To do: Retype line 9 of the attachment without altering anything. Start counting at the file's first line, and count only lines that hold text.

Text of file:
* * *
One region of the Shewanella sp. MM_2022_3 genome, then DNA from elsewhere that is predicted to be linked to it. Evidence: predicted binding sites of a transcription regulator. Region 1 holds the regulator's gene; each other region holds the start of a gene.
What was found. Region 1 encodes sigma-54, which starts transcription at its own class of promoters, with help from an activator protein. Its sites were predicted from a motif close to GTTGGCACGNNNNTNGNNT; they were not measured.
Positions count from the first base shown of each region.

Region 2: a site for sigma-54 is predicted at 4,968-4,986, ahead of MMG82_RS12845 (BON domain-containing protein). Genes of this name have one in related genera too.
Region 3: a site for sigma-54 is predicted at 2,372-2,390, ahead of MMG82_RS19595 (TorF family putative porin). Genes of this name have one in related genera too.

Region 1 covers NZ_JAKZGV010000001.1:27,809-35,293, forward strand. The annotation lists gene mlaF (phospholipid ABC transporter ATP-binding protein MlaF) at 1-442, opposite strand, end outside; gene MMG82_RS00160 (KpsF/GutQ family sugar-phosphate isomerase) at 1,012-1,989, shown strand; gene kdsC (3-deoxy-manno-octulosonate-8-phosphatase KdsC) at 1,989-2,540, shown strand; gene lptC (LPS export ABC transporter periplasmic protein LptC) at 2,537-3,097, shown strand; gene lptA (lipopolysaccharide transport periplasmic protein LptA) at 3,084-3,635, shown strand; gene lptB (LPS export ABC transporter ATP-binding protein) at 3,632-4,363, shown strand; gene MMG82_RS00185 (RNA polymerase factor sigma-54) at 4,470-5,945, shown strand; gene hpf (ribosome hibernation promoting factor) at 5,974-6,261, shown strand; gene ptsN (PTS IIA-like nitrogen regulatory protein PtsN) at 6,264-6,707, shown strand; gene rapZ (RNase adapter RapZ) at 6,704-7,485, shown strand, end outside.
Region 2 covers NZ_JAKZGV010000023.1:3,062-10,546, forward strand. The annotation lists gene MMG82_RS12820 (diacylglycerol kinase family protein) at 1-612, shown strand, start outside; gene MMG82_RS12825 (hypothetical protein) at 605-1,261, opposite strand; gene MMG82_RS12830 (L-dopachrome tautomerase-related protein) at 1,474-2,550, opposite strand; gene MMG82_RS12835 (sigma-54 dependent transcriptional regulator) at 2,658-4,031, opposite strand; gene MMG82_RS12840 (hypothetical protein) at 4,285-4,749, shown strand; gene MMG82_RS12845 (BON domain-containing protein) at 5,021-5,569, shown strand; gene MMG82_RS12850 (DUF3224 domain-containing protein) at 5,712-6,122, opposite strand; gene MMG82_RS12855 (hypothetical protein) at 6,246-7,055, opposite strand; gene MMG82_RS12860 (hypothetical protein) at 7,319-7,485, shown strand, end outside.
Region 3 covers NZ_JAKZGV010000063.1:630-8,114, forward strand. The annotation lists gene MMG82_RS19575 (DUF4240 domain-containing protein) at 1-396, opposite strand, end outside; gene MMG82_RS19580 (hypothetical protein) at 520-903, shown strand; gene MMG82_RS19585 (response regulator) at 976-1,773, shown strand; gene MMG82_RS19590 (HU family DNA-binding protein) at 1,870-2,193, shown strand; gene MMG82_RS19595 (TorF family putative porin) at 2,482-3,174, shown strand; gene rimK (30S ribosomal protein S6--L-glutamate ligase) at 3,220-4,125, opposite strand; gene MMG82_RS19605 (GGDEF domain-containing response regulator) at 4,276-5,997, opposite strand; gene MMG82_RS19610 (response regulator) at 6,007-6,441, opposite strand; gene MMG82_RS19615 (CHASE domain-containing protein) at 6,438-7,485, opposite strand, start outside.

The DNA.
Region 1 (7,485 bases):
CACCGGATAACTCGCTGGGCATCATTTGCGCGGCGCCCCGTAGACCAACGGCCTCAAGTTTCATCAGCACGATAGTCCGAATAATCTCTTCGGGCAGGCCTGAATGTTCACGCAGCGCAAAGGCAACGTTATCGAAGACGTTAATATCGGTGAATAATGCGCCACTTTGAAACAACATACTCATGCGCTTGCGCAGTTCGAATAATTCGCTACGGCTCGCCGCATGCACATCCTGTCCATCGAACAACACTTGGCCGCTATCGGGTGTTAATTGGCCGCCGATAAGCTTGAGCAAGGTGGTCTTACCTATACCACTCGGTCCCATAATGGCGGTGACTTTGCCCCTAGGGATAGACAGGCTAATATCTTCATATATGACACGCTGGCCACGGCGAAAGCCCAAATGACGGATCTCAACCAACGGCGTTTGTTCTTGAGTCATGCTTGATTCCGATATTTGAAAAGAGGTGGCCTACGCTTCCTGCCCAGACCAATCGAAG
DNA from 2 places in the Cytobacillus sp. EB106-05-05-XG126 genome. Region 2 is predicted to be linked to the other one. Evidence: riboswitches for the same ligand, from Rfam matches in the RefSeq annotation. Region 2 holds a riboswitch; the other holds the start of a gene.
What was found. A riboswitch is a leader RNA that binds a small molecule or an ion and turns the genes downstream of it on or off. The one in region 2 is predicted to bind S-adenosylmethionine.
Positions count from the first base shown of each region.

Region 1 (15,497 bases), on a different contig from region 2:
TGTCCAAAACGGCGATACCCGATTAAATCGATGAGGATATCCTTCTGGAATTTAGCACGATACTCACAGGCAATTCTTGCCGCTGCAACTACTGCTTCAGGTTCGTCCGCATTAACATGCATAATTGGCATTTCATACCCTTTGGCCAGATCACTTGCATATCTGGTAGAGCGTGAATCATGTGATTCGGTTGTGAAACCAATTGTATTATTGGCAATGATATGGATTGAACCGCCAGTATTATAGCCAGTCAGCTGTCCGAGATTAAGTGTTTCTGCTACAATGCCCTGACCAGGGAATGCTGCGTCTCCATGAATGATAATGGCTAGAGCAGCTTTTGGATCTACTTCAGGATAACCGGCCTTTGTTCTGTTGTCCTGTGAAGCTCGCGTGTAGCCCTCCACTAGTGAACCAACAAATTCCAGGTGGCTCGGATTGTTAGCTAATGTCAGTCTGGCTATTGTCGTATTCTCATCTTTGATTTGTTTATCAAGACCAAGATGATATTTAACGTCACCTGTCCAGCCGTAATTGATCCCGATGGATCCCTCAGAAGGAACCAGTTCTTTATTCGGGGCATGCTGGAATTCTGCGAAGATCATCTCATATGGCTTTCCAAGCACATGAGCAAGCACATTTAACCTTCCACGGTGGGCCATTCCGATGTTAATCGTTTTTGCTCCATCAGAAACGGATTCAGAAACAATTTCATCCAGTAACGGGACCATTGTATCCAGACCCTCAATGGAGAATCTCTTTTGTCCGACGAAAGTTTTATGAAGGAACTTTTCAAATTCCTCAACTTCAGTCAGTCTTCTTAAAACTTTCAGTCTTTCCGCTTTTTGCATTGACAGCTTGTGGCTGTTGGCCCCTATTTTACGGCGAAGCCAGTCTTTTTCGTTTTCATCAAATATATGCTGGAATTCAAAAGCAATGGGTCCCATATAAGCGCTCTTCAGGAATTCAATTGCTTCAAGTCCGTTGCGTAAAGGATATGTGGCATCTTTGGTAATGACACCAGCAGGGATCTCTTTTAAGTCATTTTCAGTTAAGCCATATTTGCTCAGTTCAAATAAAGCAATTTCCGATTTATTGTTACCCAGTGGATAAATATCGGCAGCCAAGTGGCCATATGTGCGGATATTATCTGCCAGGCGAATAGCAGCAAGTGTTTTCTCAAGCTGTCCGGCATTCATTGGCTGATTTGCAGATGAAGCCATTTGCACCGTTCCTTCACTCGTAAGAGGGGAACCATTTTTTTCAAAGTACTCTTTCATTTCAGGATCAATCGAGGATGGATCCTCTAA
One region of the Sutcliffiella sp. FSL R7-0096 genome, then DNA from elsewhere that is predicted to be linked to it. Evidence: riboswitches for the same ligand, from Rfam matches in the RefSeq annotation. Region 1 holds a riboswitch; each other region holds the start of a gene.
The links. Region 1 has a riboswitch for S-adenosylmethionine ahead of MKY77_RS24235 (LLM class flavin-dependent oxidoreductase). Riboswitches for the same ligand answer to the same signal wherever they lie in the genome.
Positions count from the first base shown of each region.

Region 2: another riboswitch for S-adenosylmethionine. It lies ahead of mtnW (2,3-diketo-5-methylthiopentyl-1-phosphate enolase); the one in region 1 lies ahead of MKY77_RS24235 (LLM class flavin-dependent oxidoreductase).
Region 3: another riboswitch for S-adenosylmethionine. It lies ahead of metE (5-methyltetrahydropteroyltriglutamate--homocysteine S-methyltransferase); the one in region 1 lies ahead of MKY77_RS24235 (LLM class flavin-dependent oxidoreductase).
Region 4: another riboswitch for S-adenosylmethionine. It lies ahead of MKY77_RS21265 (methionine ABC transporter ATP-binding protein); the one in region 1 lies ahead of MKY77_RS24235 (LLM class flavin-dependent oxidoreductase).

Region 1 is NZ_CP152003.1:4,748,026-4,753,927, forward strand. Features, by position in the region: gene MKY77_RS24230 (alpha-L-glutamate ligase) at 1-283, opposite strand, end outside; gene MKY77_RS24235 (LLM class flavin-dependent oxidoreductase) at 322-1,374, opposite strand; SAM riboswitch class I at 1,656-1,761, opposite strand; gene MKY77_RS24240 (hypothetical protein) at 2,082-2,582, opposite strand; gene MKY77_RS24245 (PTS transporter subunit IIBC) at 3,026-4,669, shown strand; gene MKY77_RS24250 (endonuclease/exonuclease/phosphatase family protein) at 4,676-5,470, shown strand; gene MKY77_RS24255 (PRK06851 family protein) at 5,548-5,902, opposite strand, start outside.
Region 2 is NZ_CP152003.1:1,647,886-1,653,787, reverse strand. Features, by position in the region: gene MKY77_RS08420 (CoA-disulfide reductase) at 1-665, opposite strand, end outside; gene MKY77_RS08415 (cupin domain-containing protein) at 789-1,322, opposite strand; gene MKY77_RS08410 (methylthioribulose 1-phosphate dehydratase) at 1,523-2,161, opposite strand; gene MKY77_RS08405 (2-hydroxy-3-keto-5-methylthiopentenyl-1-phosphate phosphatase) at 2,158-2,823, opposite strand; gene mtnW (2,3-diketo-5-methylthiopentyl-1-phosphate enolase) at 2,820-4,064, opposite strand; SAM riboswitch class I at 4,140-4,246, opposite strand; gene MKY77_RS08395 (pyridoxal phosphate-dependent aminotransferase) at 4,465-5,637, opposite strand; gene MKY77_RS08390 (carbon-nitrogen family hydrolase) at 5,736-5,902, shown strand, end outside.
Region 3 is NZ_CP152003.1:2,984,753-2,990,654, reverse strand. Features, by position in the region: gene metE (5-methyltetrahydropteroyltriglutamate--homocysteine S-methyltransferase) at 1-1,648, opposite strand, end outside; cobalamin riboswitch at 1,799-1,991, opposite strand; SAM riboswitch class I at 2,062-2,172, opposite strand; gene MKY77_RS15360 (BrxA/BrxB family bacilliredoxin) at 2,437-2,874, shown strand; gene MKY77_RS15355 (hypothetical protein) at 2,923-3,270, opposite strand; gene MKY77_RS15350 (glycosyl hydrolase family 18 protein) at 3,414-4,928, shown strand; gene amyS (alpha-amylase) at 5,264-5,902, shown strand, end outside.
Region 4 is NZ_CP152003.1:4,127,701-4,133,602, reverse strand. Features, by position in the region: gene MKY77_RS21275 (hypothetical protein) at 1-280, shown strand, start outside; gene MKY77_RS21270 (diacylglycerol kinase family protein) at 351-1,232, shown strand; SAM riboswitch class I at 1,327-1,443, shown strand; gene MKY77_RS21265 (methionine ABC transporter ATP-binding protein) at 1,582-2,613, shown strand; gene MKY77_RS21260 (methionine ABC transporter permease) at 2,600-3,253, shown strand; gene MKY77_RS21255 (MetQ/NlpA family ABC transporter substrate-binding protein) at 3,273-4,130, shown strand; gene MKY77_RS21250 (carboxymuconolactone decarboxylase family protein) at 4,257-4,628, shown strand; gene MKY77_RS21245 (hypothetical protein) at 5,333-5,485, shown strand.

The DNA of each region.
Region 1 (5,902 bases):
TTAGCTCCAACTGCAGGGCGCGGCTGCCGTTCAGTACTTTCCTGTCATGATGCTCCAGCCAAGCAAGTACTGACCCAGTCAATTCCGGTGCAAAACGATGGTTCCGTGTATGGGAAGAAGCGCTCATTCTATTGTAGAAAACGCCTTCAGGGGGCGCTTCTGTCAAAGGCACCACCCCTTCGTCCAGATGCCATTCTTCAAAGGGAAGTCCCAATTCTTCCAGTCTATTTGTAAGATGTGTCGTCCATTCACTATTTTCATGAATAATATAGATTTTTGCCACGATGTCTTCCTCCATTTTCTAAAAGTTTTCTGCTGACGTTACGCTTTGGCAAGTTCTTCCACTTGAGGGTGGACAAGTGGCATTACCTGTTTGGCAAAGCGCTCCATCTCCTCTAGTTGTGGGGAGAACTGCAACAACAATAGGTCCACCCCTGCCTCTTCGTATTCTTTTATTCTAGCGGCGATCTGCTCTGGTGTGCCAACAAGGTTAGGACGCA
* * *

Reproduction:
The DNA.